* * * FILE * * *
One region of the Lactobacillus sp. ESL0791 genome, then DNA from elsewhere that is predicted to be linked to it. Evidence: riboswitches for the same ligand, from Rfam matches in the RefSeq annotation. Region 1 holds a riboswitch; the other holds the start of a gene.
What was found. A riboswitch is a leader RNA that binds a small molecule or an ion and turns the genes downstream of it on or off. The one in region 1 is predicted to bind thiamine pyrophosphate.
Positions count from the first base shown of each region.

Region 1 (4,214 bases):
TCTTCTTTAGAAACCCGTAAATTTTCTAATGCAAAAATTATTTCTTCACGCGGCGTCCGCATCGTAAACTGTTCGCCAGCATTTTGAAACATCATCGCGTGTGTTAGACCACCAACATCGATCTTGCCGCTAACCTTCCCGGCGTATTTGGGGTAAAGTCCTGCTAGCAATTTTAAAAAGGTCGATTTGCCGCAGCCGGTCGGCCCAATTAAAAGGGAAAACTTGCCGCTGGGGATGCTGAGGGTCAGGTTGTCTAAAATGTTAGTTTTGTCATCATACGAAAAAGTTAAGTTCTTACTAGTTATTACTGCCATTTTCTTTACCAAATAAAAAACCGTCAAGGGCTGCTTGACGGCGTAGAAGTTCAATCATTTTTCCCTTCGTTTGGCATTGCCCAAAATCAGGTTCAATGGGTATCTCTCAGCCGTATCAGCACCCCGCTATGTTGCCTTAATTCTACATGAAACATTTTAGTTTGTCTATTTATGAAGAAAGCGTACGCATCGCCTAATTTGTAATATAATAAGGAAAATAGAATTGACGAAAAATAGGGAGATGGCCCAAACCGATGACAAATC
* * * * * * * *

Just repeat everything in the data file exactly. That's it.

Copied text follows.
One region of the Lactobacillus sp. ESL0791 genome, then DNA from elsewhere that is predicted to be linked to it. Evidence: riboswitches for the same ligand, from Rfam matches in the RefSeq annotation. Region 1 holds a riboswitch; the other holds the start of a gene.
What was found. A riboswitch is a leader RNA that binds a small molecule or an ion and turns the genes downstream of it on or off. The one in region 1 is predicted to bind thiamine pyrophosphate.
Positions count from the first base shown of each region.

Region 1 (4,214 bases):
TCTTCTTTAGAAACCCGTAAATTTTCTAATGCAAAAATTATTTCTTCACGCGGCGTCCGCATCGTAAACTGTTCGCCAGCATTTTGAAACATCATCGCGTGTGTTAGACCACCAACATCGATCTTGCCGCTAACCTTCCCGGCGTATTTGGGGTAAAGTCCTGCTAGCAATTTTAAAAAGGTCGATTTGCCGCAGCCGGTCGGCCCAATTAAAAGGGAAAACTTGCCGCTGGGGATGCTGAGGGTCAGGTTGTCTAAAATGTTAGTTTTGTCATCATACGAAAAAGTTAAGTTCTTACTAGTTATTACTGCCATTTTCTTTACCAAATAAAAAACCGTCAAGGGCTGCTTGACGGCGTAGAAGTTCAATCATTTTTCCCTTCGTTTGGCATTGCCCAAAATCAGGTTCAATGGGTATCTCTCAGCCGTATCAGCACCCCGCTATGTTGCCTTAATTCTACATGAAACATTTTAGTTTGTCTATTTATGAAGAAAGCGTACGCATCGCCTAATTTGTAATATAATAAGGAAAATAGAATTGACGAAAAATAGGGAGATGGCCCAAACCGATGACAAATC